Poetry & Race Roundtable        (page 12)

Veronica Golos:

The Blind Spot

When we speak of race and poetry in this country, we must first ask what it means to be an American poet. In panels on poetry, the discussion often begins with Whitman and Dickinson (rather than, say, of Phyllis Wheatly), and of the five panelists, there is one person of color. We can almost be sure that the “non-racialized” writers won’t mention a poet of color.

I recall one such panel I attended at the New School in New York City many years ago, where Sonia Sanchez was included as the “one.” She spoke last, and tried in the moments she was given to cover race, racism, and the multicultural poetry spectrum. In other words, Sonia was making up for a great lack. The white panelists had, consciously or not, the luxury of speaking about a single poet, and examining that poet’s intricacies of American speech and cadence. Sonia was left to summarize the rest, carrying, if you will, the weight of history, of those who still, to this day, are considered “other.”

Two years ago, I heard a wonderful poet, (white and a woman) give a talk on political poetry. She explained that she had recently become politically active, and ran through a short list of Vietnam War era poets she labeled “political,” singling out Denise Levertov. Although I was amused by the newness of her enthusiasm, (I had been in the radical political movement for over 30 years), I thought, good for her. We need all the political poets we can get.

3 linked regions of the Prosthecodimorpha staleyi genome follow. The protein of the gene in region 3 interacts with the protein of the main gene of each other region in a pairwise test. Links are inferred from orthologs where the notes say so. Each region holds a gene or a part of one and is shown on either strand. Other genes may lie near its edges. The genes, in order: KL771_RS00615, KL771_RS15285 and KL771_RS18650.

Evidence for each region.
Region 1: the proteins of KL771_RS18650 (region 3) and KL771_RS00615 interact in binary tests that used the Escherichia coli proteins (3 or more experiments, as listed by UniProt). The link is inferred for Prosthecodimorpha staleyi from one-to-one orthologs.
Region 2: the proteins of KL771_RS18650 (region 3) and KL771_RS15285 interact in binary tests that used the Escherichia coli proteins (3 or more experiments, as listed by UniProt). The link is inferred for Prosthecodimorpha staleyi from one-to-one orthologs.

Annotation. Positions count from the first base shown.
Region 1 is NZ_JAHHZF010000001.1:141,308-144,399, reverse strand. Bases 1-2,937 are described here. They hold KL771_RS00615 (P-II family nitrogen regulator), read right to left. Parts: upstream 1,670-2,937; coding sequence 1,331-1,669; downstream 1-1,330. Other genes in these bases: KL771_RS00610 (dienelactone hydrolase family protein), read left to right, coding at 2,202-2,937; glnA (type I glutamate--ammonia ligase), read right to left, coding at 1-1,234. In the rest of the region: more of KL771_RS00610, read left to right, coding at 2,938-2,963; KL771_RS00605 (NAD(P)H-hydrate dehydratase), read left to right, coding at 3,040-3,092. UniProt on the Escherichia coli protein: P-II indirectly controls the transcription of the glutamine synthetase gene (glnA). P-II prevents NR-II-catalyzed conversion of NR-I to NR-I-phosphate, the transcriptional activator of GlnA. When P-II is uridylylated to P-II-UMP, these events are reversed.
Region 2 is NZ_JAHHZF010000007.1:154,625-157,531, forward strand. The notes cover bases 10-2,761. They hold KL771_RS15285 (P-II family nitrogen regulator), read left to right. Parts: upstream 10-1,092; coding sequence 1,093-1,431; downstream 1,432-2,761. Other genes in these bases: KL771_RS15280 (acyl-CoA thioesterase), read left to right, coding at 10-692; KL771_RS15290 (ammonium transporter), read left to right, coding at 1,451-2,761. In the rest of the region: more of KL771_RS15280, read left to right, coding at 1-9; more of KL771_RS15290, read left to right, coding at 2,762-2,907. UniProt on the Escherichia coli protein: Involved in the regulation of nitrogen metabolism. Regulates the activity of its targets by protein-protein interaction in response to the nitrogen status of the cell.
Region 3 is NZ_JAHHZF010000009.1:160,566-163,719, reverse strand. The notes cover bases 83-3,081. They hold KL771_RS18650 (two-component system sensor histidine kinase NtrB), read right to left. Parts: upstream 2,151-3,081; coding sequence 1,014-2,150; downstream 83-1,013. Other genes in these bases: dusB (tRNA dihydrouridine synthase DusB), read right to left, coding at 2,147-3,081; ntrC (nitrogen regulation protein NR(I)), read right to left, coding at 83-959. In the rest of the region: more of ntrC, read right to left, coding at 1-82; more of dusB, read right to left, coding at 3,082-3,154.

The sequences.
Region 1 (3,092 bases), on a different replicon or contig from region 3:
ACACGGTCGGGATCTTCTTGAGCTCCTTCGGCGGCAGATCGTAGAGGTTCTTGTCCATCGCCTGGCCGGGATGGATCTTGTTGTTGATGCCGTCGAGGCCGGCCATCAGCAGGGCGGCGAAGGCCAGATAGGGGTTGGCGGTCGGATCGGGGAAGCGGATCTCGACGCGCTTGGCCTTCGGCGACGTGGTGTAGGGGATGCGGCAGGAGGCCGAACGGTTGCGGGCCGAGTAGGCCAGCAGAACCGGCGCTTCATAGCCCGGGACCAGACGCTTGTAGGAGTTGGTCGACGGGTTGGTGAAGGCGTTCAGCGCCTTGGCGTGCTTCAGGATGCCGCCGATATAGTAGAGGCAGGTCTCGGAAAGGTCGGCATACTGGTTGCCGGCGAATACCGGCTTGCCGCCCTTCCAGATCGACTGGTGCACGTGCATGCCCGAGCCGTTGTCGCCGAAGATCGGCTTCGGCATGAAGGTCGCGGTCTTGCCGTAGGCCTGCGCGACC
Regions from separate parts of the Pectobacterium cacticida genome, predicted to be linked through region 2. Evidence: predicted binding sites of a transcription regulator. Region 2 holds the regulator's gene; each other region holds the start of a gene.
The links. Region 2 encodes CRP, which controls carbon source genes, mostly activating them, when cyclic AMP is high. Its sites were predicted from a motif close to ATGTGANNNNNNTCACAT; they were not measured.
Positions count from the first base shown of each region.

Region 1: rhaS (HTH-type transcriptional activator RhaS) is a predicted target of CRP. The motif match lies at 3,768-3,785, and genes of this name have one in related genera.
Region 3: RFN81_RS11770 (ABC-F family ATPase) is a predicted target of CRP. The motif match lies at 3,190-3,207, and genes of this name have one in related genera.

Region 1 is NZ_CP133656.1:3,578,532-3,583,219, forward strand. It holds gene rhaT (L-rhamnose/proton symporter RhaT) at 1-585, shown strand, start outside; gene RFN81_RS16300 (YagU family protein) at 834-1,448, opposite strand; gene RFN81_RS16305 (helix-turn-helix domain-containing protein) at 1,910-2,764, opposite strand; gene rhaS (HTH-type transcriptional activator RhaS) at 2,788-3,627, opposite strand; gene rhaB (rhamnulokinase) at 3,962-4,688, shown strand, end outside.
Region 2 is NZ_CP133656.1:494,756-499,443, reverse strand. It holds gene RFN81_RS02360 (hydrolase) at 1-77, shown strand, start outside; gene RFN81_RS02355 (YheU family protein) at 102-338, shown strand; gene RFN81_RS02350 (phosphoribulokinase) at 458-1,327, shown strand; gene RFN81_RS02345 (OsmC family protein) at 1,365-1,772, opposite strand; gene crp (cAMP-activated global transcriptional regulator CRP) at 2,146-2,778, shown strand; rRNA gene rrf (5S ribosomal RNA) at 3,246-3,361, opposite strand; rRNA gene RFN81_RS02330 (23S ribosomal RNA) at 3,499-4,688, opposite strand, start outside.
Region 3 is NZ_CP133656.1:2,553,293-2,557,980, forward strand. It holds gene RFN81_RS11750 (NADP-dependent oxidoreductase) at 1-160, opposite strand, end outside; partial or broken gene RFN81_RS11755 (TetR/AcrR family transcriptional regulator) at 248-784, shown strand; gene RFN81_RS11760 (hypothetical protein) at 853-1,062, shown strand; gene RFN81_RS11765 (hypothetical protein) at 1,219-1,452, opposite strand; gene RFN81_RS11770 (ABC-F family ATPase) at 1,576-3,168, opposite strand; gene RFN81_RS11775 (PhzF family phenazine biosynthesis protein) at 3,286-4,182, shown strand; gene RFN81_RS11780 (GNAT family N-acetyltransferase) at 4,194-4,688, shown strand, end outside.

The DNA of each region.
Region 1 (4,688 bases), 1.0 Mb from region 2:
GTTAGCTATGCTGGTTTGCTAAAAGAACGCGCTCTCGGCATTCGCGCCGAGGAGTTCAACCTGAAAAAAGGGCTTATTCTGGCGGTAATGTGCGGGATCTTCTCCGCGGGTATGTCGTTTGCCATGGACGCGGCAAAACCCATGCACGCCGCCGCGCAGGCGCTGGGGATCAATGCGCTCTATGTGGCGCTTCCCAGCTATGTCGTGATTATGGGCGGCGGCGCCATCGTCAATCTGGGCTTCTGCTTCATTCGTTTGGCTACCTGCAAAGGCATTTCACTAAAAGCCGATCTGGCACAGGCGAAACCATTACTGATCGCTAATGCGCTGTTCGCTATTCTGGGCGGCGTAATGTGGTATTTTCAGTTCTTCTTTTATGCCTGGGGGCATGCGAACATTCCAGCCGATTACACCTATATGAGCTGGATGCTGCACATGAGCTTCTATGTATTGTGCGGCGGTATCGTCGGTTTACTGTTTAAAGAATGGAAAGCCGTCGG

However, I was struck by the limitations of what she had chosen to represent political poetry: 1960’s American anti-war poetry, all by white poets. It was her definition that I balked at. Seated in the audience was Cornelius Eady, one of the teachers at this writer’s conference, whose book, Brutal Imagination, is, not only quintessential political poetry, but quintessentially American in that it deals with race, racism and a certain kind of American mindset.

The work of the white poets involved took/take many risks in terms of form and content, and there is much in their poetry to admire. However, each instance demonstrates a malady I term White Blindness, the inherently narcissistic point of view that “white” is the default human setting. This point of view absences such issues as slavery, the slaughter of Native peoples, the internment of the Japanese, etc., and the burden falls upon “racialized people” to interrupt the historical narrative and to correct it. This corrected narrative then becomes the “other” story, and is often relegated to an addendum.

The intrinsic conundrum of White Blindness is its presence as a physical and psychic blind spot masked by terms like Western Civilization, the Classics or even Democracy.

By definition, a blind spot is: A subject that somebody is ignorant about; an area or direction especially on a road, in which somebody’s vision is obscured.

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